Wednesday, May 12, 2021

Frequently Asked Pension Questions


Q. Are there Survivor Benefits if I die before retiring?
A. Yes, there is a Lump Sum Death Benefit or a Pre-Retirement Surviving Spouse Pension .
If you die before retirement, your beneficiary is eligible for a death benefit equal to 90% of the contributions made on your behalf, provided:
  • You have at least five years of Contributions Service Pension Credits, AND
  • You are credited with at least 3/10 of a Pension Credit in a Pension Credit Year in the three year period before your death.
If you are married and die before retiring on a pension, his spouse may be eligible for a Preretirement Surviving Spouse Pension providing you:
  • Have the pension credit and vesting service required for a pension, whether immediate or deferred, and
  • You and your spouse have been married to each other for the 365 days immediately preceding your death, AND
  • You must have earned an hour of work after July 31, 1976.

The Pre-Retirement Surviving Spouse Pension will be paid on a monthly basis for the remainder of your eligible surviving spouse’s lifetime. The amount of the Pre-Retirement surviving spouse pension is equal to 50% of the Husband and Wife Pension amount that would have been payable had you retired on the day before you died. The monthly benefit will not begin for your surviving spouse until the month you would have reached your earliest retirement age had you lived.

Q. What are my Pension benefit payment options?
A. There are various payment options under the Pension Plan. The payment option available to you will depend on certain criteria at the time your benefit payments begin.
  • Lump Sum Payment - If your accumulated Share is $5,000.00 or less as of the Annuity Starting Date, the Trustees shall pay the benefit, if not more than $1,000.00 out in a single sum. If your Accumulated Share is over $1,000.00 (but not exceeding $5,000.00) as of the Annuity Starting Date, payment of a single sum shall be made upon receipt of your written election.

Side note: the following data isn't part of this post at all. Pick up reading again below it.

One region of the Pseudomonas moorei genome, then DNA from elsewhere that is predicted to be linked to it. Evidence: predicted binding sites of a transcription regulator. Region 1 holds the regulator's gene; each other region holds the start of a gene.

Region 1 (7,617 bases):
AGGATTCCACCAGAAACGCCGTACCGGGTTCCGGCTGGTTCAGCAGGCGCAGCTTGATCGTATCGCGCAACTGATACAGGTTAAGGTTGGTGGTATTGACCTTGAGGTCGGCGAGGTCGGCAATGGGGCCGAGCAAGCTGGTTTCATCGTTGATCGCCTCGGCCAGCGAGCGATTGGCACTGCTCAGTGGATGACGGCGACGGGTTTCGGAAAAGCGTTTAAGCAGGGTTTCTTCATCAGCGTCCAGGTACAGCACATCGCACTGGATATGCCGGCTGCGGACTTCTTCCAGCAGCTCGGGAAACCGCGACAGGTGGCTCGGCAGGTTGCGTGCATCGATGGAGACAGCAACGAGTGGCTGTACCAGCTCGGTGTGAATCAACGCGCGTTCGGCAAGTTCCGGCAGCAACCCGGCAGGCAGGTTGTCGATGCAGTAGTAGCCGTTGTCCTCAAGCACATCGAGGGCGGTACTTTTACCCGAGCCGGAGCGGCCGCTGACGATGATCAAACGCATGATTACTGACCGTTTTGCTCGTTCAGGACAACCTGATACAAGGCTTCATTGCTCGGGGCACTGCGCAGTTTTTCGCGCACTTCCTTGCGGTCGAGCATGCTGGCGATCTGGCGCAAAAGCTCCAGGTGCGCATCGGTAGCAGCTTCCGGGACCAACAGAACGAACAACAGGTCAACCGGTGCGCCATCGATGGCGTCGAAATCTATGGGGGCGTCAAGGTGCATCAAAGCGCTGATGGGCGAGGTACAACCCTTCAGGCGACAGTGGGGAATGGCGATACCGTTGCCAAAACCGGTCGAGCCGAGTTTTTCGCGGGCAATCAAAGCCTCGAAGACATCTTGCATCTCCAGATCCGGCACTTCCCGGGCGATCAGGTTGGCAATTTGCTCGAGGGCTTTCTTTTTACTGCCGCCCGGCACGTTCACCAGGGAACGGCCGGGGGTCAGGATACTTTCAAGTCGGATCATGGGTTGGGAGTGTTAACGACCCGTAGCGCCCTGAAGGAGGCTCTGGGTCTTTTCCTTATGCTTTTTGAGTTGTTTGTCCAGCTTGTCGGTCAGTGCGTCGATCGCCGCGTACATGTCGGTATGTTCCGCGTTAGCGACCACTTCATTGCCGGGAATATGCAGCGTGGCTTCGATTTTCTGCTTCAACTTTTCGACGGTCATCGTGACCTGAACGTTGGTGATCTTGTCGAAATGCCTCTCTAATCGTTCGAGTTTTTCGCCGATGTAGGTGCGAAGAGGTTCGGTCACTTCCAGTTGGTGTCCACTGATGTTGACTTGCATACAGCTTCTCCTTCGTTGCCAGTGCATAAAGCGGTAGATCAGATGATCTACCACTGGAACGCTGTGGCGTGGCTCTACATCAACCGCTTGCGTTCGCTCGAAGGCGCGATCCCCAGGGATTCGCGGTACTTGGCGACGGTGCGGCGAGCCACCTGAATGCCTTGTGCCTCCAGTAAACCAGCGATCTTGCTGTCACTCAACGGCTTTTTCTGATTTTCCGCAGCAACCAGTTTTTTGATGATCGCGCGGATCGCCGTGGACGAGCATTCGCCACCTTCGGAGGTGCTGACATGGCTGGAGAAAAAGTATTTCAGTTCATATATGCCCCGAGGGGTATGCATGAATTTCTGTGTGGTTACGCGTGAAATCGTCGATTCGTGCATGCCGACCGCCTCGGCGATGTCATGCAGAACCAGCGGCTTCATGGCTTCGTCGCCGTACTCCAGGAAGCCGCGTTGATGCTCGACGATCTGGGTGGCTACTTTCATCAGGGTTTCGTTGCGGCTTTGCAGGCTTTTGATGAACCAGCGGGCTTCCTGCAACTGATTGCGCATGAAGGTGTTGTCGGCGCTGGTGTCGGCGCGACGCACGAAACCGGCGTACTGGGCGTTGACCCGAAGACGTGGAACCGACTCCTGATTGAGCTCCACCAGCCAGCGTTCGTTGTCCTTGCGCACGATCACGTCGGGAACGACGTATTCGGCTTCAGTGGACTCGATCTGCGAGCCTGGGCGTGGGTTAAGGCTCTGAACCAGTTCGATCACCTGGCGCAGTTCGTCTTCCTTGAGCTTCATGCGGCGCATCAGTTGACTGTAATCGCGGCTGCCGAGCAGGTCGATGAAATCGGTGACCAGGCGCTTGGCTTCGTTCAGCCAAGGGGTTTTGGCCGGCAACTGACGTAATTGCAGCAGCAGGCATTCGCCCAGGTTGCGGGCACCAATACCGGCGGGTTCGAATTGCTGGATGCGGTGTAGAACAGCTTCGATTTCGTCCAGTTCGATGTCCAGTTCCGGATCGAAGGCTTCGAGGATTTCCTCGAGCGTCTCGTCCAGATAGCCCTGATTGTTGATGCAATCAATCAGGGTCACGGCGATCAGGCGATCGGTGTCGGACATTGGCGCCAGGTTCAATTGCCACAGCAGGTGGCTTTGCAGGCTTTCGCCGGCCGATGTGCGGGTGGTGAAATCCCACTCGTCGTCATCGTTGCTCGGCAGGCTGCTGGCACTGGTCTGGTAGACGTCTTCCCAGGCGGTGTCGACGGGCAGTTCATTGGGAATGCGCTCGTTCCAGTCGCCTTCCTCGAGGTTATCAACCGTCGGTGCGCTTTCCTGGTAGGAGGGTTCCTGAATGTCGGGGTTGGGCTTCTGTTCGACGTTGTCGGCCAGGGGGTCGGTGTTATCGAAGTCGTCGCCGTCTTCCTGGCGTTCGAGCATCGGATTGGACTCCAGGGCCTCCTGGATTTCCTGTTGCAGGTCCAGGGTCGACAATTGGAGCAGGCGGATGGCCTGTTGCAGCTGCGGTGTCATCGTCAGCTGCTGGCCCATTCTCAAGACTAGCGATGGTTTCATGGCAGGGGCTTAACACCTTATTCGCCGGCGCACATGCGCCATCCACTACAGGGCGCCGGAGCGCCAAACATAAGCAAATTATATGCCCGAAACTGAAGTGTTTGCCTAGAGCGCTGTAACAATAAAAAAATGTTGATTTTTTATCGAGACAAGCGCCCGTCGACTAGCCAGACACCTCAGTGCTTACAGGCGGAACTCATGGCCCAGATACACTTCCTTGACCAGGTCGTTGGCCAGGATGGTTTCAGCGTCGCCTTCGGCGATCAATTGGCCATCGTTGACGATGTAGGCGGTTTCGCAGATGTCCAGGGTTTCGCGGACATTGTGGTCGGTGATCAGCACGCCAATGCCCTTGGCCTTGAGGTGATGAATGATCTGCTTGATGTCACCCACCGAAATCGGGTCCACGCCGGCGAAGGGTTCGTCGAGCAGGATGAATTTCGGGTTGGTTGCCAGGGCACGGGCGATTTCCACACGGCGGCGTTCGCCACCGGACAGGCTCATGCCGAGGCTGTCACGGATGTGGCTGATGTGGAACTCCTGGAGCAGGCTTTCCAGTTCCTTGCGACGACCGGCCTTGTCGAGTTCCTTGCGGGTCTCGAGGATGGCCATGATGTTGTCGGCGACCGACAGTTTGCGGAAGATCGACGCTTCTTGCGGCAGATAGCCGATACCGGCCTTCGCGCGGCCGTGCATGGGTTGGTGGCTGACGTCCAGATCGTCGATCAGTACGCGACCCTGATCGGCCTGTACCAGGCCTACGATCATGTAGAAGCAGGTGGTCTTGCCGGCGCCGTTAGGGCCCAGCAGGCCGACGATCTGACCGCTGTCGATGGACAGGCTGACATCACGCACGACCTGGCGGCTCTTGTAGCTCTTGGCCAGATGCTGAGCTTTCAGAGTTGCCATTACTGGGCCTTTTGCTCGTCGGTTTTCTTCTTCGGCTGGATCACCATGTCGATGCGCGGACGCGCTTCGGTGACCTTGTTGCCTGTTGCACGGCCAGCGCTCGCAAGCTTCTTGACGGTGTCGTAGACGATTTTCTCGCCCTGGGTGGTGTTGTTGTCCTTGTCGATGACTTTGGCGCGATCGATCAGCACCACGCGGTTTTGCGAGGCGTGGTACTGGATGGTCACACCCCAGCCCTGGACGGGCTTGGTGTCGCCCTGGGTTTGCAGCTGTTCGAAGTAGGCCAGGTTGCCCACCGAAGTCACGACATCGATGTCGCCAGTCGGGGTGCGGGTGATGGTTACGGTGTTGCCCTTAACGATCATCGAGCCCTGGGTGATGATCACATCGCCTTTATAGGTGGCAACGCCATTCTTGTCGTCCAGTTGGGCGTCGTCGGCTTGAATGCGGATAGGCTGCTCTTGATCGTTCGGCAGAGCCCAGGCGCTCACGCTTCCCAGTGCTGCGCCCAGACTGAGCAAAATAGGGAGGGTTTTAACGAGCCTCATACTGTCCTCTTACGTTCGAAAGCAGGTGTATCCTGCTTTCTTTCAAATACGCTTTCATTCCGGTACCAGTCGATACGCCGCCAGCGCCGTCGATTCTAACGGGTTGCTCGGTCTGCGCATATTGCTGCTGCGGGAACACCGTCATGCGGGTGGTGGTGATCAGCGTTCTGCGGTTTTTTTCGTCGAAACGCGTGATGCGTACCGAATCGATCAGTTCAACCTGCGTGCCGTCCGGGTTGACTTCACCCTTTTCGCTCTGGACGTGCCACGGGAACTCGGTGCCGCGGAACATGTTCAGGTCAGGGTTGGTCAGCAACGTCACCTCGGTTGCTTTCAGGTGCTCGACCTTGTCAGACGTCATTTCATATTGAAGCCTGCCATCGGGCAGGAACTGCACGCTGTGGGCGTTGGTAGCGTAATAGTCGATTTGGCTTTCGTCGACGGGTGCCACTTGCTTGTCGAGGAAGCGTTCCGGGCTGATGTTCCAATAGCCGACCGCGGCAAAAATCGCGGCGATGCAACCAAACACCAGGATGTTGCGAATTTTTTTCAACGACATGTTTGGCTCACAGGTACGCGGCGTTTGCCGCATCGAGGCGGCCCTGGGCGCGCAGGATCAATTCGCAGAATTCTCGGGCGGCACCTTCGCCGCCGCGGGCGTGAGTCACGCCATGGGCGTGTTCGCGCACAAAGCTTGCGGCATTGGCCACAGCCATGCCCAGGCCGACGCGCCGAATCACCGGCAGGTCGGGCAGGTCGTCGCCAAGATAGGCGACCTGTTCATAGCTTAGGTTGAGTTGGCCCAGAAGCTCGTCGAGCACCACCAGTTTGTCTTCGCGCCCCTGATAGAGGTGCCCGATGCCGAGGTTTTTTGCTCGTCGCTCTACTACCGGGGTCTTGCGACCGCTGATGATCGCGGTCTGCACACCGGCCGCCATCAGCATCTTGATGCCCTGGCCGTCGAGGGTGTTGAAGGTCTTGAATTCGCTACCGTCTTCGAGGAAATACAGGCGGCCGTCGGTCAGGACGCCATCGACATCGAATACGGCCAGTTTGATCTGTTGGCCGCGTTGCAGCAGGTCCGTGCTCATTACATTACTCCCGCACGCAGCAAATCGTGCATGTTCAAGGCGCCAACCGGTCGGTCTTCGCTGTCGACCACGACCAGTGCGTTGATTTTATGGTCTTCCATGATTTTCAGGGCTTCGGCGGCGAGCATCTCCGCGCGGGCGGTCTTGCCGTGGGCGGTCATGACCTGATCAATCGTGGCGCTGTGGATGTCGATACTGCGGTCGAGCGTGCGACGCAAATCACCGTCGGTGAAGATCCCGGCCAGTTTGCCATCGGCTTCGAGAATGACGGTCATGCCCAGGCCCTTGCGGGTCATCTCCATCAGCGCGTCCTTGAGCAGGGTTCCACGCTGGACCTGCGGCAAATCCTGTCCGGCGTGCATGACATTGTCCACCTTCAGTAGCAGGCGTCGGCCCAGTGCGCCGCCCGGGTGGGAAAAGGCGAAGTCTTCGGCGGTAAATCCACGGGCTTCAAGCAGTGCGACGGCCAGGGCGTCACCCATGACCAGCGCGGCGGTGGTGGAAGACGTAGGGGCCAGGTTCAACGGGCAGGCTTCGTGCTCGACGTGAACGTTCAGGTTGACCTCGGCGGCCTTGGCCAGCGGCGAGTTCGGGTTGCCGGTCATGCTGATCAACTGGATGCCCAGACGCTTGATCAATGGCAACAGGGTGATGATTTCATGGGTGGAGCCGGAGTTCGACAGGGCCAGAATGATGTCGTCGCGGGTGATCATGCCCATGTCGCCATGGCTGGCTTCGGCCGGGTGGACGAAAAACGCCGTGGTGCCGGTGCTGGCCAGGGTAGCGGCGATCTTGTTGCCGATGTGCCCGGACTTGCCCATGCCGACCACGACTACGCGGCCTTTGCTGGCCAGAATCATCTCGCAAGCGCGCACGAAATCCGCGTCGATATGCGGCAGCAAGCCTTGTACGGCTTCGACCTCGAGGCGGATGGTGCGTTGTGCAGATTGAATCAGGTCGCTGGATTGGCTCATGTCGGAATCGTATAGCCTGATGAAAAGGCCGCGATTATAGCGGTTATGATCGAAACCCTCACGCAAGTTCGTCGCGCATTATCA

• Single Life Pension – Normal form of payment if you are not married. If you are married, you may elect a Single Life pension if your spouse rejects the 50% Husband and Wife Pension. The Single Life Pension is payable for the remainder of your life with a guarantee of 36 monthly payments.
  • Husband and Wife Pension - Provides a benefit for your life and upon your passing your spouse (at the time of retirement) would receive a monthly benefit equal to the percentage your benefit elected at the time of retirement. Under the Husband and Wife Pension the amount of your monthly benefit is reduced to allow a lifetime benefit for your surviving spouse after your death.
    • 50% Husband and Wife – Normal form of payment if you are married. Under this form of benefit, your spouse, if surviving at the time of your death, will receive a benefit equal to 50% of the monthly benefit you were receiving.
    • 75% Husband and Wife – If you are married and your spouse both waive the normal form of benefit (50% Husband and Wife), an election of a 75% spousal form of payment may be made. Under this form of benefit, your spouse, if surviving at the time of the your death, will receive a benefit equal to 75% of the monthly benefit you were receiving.

Q. When will my Pension benefits begin?
A.

The "Annuity Starting Date" is the date as of which benefits are calculated and paid under the Plan and shall be the first day of the first month after or coinciding with the later of the first day of the month following your submission of a completed application; or 30 days after the Plan advises the you of the available benefit payment options.  

The Annuity Starting Date may begin before the end of the 30-day period, provided the Husband-and-Wife Pension is being paid at or after your normal Retirement Age.